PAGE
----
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Stuffed vegetables can be made in large batches if you're entertaining a lot of people. (Shayma Saadat)
Stuffed vegetables can be made in large batches if you're entertaining a lot of people. (Shayma Saadat)

Recipe: Stuffed vegetables from Naomi Duguid’s Taste of Persia cookbook Add to ...

Stuffed vegetables (dolmasy in Azeri, dolma in Armenian, tolma in Georgian, yaprach salat in Kurdish) make great appetizers and also are very good additions to a feast. Make them up to three hours ahead. The filling makes 3-1/2 to 4 cups; multiply it for larger batches. Make it at least two hours and up to a day ahead of when you wish to serve the dolmas. If you are using tomatoes as one of your container vegetables, add 2 tablespoons of the reserved tomato pulp to the meat mixture and omit the tomato paste.

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Filling

1 lb ground lamb or chicken

1 cup minced onion

1½ tsps ground cumin

1 tbsp tomato paste (see headnote)

Pinch of turmeric

1 tsp sea salt

1 tsp sunflower or extra-virgin olive oil

1 cup cooked short- or medium-grain rice

½ cup chopped fresh mint, basil, tarragon or flat-leaf parsley

Vegetables

4 or 5 bell peppers or 10 large tomatoes, or about 20 small eggplants or 25 small zucchini, or a combination

Salt, if using eggplants

Method

1. To make the filling, place the lamb or chicken, onion, cumin, tomato paste (or tomato pulp), turmeric and salt in a food processor and process to a smooth paste.

2. Place a heavy skillet over medium heat. Add the oil and the meat mixture and cook, stirring frequently, until the meat has changed colour, 5 to 10 minutes. Stir in the rice and fresh herbs. Remove from the heat and set the mixture aside until you are ready to use it (in a sealed container in the refrigerator if the wait will be longer than an hour).

3. Meanwhile, prepare your vegetables.

For bell peppers: Cut off the tops and save to use as lids. Strip out and discard the seeds and membranes. Drop the peppers into boiling water for just 30 seconds to blanch them; drain.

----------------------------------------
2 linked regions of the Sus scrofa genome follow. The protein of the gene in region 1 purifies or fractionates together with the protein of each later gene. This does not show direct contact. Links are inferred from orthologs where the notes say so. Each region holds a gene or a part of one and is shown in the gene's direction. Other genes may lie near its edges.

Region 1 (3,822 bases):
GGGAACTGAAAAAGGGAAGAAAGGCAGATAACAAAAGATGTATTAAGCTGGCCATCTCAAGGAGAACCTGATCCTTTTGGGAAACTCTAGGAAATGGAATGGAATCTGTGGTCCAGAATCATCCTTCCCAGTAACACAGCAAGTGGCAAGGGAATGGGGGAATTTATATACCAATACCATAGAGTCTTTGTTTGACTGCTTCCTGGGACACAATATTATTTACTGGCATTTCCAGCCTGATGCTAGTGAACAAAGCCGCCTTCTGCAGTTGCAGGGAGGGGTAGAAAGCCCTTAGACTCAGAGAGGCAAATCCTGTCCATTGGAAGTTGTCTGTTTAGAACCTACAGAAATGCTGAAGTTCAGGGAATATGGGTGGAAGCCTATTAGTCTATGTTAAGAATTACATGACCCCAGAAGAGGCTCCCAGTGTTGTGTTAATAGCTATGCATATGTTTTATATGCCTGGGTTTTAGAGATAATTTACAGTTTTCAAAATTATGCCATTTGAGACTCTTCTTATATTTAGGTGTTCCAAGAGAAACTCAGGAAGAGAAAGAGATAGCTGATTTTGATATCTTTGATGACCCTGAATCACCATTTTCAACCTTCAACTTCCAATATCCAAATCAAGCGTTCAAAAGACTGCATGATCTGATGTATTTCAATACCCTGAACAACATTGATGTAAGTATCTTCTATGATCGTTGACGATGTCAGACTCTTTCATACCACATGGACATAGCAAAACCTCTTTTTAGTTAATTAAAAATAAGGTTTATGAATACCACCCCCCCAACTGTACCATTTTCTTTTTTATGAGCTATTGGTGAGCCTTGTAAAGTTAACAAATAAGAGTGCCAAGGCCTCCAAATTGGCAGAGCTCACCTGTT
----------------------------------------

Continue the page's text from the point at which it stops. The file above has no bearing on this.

For tomatoes: Choose firm large tomatoes. Cut off the tops and set aside to use as lids. Scoop out the flesh and stir 2 tbsps of it into the meat filling.

For eggplants: Choose small ones. Cut off the stems and make a slit down one side of each one, cutting deeply but not all the way through the eggplant.

If using Mediterranean eggplants, rub salt inside the slits and set aside for 30 minutes, then rinse well. Drop the eggplants into a pot of boiling water and blanch for about 3 minutes. Drain.

For zucchini: Choose firm, small zucchini that are 4 to 6 inches long. Cut a slit in one side of each one.

4. Allow about 1 cup filling a pepper, 1/4 to 1/2 cup filling a tomato, about 2 tbsps filling a small eggplant, or 1 to 2 tbsps a small zucchini. Fill the vegetables to the top with the filling. Place the “lids” on the peppers and tomatoes. Place the vegetables in a deep skillet or a wide heavy pot. If you’re making a lot, you’ll need two pots. Stand the tomatoes and peppers upright and place the zucchini and eggplants on their sides, slit side up. The vegetables should fit in snugly so they support each other and stay upright.

5. Add hot water to the pan until it is 1/4 inch deep if cooking zucchini, and almost 1/2 inch deep for other vegetables. Cover tightly and bring to a boil, then reduce the heat and simmer for 15 minutes for tomatoes and zucchini, 30 to 40 minutes for eggplants and peppers, until tender.

I like to serve these at room temperature when the textures have firmed up, so the vegetables are easier to eat, but you can also serve them hot.

Excerpted from Taste of Persia (Artisan Books). Copyright © 2016.

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